Today’s announcement that the Government has temporarily suspended its enforcement activity and will waive historical financial penalties against employers concerning sleep in shift pay for care workers has been welcomed by care industry bodies.
VODG and Care England have been in active discussions with Government to create an appropriate framework for sleep in payments, in the light of tribunal interpretations and guidance, since 2014.
VODG chief executive, Dr Rhidian Hughes, said:
“VODG welcomes the National Living Wage and fully supports implementation. The social care sector has been fast approaching a crunch point in terms of HMRC enforcement action. The announcement by Government is very welcome, timely and a significant step forward. We will continue to work with central and local Government and employers to reach agreement on the future funding of essential services for disabled and older people who require on-call support during the night.”
Dr Hughes went on to say:
“But there is much more detail to work though. We need to agree a solution that works for the sector and avoids significant litigation. This includes removing the risk of back pay claims against employers.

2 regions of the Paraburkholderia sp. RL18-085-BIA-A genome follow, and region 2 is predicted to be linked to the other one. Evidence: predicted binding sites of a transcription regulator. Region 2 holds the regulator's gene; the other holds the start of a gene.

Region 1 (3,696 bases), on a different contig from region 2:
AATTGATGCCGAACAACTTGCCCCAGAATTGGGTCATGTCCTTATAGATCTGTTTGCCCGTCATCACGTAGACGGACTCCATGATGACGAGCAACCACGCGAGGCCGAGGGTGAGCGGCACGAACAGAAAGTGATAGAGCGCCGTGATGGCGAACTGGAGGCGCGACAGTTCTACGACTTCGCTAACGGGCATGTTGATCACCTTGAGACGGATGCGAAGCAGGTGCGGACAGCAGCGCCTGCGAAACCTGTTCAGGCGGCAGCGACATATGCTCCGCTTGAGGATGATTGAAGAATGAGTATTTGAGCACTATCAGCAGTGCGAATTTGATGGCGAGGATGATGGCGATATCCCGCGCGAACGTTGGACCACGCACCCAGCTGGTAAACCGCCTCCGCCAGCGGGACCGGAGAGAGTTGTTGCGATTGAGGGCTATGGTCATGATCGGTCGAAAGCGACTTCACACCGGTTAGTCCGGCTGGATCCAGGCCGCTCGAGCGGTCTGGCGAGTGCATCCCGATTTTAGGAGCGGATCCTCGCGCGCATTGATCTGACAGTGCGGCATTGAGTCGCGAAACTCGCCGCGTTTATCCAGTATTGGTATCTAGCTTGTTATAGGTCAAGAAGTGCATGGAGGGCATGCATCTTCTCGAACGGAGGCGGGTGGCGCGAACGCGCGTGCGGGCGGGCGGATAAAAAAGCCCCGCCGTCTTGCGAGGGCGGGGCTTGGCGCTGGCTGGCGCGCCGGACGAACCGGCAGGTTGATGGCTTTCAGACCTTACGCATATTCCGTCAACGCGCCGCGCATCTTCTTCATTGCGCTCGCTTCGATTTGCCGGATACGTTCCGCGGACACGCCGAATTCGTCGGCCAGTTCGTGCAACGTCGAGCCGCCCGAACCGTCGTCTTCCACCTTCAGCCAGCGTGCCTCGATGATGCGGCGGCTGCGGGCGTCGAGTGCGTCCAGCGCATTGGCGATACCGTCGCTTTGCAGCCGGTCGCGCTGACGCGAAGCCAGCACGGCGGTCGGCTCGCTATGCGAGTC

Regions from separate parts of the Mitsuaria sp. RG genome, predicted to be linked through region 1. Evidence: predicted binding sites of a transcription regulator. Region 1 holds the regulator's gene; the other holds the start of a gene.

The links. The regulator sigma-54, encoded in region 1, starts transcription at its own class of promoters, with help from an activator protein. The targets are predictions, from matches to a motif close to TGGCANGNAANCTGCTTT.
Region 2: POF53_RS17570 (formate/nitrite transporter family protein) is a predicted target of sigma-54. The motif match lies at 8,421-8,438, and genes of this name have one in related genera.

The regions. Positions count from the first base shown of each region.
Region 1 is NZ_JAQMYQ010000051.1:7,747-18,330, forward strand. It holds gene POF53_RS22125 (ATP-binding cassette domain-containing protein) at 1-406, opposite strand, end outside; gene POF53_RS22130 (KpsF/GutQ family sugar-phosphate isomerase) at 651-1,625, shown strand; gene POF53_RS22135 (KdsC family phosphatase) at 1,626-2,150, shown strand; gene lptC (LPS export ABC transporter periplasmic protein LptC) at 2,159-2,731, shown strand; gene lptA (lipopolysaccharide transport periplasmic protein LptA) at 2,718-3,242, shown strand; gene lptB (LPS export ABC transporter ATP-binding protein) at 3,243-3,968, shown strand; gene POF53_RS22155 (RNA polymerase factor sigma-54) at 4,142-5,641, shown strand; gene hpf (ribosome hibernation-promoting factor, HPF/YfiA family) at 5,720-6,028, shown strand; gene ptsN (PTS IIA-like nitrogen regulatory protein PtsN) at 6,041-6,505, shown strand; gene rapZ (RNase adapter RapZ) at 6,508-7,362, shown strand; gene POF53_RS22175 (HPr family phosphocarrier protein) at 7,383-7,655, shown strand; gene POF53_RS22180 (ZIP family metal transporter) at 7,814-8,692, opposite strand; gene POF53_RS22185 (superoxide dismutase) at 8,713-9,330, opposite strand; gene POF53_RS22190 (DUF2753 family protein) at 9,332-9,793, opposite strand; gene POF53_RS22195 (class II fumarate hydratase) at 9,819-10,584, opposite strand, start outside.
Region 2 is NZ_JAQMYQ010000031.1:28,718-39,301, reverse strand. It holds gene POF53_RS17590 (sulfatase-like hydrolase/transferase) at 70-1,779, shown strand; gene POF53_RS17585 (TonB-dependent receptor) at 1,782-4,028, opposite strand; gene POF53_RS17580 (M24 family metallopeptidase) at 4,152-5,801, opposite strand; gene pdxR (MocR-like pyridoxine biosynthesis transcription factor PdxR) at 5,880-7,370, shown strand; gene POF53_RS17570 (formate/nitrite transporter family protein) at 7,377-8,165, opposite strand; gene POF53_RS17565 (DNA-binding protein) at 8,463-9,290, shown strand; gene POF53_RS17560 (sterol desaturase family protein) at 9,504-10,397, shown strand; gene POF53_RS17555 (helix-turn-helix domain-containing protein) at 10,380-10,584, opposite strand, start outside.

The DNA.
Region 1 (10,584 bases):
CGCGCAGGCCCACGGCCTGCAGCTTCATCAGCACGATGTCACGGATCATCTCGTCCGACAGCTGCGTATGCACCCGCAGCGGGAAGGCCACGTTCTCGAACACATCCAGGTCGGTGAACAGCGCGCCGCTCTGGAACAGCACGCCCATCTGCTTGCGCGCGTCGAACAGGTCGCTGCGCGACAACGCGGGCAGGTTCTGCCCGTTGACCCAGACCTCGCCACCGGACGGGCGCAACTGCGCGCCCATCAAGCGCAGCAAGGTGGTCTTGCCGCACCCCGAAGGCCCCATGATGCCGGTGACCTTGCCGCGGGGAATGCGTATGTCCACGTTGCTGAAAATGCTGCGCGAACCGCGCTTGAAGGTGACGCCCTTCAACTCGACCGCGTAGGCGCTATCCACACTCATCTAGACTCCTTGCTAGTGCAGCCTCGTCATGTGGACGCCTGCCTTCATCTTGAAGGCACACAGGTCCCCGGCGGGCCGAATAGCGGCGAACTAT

Through the forthcoming negotiations VODG is committed to ensuring that the future arrangements work for all parts of the sector, and that includes individual employers, such as those who use personal budgets, so that they are not disadvantaged in any way.”
Commenting on the Government’s announcement, Professor Martin Green OBE, Chief Executive of Care England, a representative body for providers of adult social care said:
“Whilst I am pleased that HMRC will not be pursuing care providers for Sleep-in payments this is only part of the problem. Providers may be required to pay years of back pay to staff who have worked Sleep-ins and it is therefore imperative that the Government works with the sector to fathom a long term solution.
There needs to be absolute clarity that public sector commissioners will have to fund the cost of sleep ins at the National Minimum Wage going forward”.
On 26 July the Department of Business, Energy and Industrial Strategy announced that it would (Read here)
– Waive historic financial penalties owed by employers who have underpaid their workers for overnight sleep-in shifts before 26 July 2017
– Temporarily suspend HMRC enforcement activity concerning payment of sleep-in shifts by social care providers until 2 October 2017.
Martin Green continued:
“This issue affects a range of independent providers including charities. Commissioners and providers need to sit down together to discuss the sufficiency of an individual’s care package, rather than this being set as part of an arbitrary standard price. In order to provide the best quality care it is essential that providers can budget and plan for the short, medium and long term and this has to be done alongside commissioners”.